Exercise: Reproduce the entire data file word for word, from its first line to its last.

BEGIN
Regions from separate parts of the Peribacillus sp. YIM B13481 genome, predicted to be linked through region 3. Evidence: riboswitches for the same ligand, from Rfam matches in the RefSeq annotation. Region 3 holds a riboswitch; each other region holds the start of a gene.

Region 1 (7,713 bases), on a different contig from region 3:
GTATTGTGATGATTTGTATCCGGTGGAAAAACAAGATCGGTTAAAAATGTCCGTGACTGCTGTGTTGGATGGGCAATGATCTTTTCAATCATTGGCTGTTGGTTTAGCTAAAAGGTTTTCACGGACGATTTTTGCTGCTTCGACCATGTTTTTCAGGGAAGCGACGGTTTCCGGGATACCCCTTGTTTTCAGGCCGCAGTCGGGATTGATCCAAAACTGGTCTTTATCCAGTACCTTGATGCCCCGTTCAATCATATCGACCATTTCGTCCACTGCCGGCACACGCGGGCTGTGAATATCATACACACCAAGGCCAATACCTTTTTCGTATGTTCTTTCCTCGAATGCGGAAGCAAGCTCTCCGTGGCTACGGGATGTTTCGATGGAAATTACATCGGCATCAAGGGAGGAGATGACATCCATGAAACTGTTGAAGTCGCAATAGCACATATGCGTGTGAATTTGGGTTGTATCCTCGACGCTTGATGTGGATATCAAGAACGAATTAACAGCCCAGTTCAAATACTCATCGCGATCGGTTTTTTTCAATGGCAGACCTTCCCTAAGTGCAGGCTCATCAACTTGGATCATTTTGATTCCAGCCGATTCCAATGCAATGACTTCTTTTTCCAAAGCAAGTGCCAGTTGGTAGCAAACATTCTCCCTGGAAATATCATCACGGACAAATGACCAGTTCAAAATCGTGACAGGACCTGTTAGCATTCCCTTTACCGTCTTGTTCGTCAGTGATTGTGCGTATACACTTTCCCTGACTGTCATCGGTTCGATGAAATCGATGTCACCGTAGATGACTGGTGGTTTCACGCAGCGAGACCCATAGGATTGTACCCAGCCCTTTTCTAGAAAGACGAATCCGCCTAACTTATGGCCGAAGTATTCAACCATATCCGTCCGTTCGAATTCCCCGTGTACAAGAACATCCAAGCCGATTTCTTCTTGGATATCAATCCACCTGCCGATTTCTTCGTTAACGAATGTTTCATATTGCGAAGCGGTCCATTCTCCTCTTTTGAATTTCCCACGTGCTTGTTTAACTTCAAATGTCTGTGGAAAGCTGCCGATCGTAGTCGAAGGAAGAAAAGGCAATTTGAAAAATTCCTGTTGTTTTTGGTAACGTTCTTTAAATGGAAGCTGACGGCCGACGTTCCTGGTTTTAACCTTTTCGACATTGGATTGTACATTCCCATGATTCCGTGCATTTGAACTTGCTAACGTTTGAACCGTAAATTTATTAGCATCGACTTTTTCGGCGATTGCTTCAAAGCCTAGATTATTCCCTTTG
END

Regions from separate parts of the Peribacillus sp. YIM B13481 genome, predicted to be linked through region 3. Evidence: riboswitches for the same ligand, from Rfam matches in the RefSeq annotation. Region 3 holds a riboswitch; each other region holds the start of a gene.

Region 1 (7,713 bases), on a different contig from region 3:
GTATTGTGATGATTTGTATCCGGTGGAAAAACAAGATCGGTTAAAAATGTCCGTGACTGCTGTGTTGGATGGGCAATGATCTTTTCAATCATTGGCTGTTGGTTTAGCTAAAAGGTTTTCACGGACGATTTTTGCTGCTTCGACCATGTTTTTCAGGGAAGCGACGGTTTCCGGGATACCCCTTGTTTTCAGGCCGCAGTCGGGATTGATCCAAAACTGGTCTTTATCCAGTACCTTGATGCCCCGTTCAATCATATCGACCATTTCGTCCACTGCCGGCACACGCGGGCTGTGAATATCATACACACCAAGGCCAATACCTTTTTCGTATGTTCTTTCCTCGAATGCGGAAGCAAGCTCTCCGTGGCTACGGGATGTTTCGATGGAAATTACATCGGCATCAAGGGAGGAGATGACATCCATGAAACTGTTGAAGTCGCAATAGCACATATGCGTGTGAATTTGGGTTGTATCCTCGACGCTTGATGTGGATATCAAGAACGAATTAACAGCCCAGTTCAAATACTCATCGCGATCGGTTTTTTTCAATGGCAGACCTTCCCTAAGTGCAGGCTCATCAACTTGGATCATTTTGATTCCAGCCGATTCCAATGCAATGACTTCTTTTTCCAAAGCAAGTGCCAGTTGGTAGCAAACATTCTCCCTGGAAATATCATCACGGACAAATGACCAGTTCAAAATCGTGACAGGACCTGTTAGCATTCCCTTTACCGTCTTGTTCGTCAGTGATTGTGCGTATACACTTTCCCTGACTGTCATCGGTTCGATGAAATCGATGTCACCGTAGATGACTGGTGGTTTCACGCAGCGAGACCCATAGGATTGTACCCAGCCCTTTTCTAGAAAGACGAATCCGCCTAACTTATGGCCGAAGTATTCAACCATATCCGTCCGTTCGAATTCCCCGTGTACAAGAACATCCAAGCCGATTTCTTCTTGGATATCAATCCACCTGCCGATTTCTTCGTTAACGAATGTTTCATATTGCGAAGCGGTCCATTCTCCTCTTTTGAATTTCCCACGTGCTTGTTTAACTTCAAATGTCTGTGGAAAGCTGCCGATCGTAGTCGAAGGAAGAAAAGGCAATTTGAAAAATTCCTGTTGTTTTTGGTAACGTTCTTTAAATGGAAGCTGACGGCCGACGTTCCTGGTTTTAACCTTTTCGACATTGGATTGTACATTCCCATGATTCCGTGCATTTGAACTTGCTAACGTTTGAACCGTAAATTTATTAGCATCGACTTTTTCGGCGATTGCTTCAAAGCCTAGATTATTCCCTTTG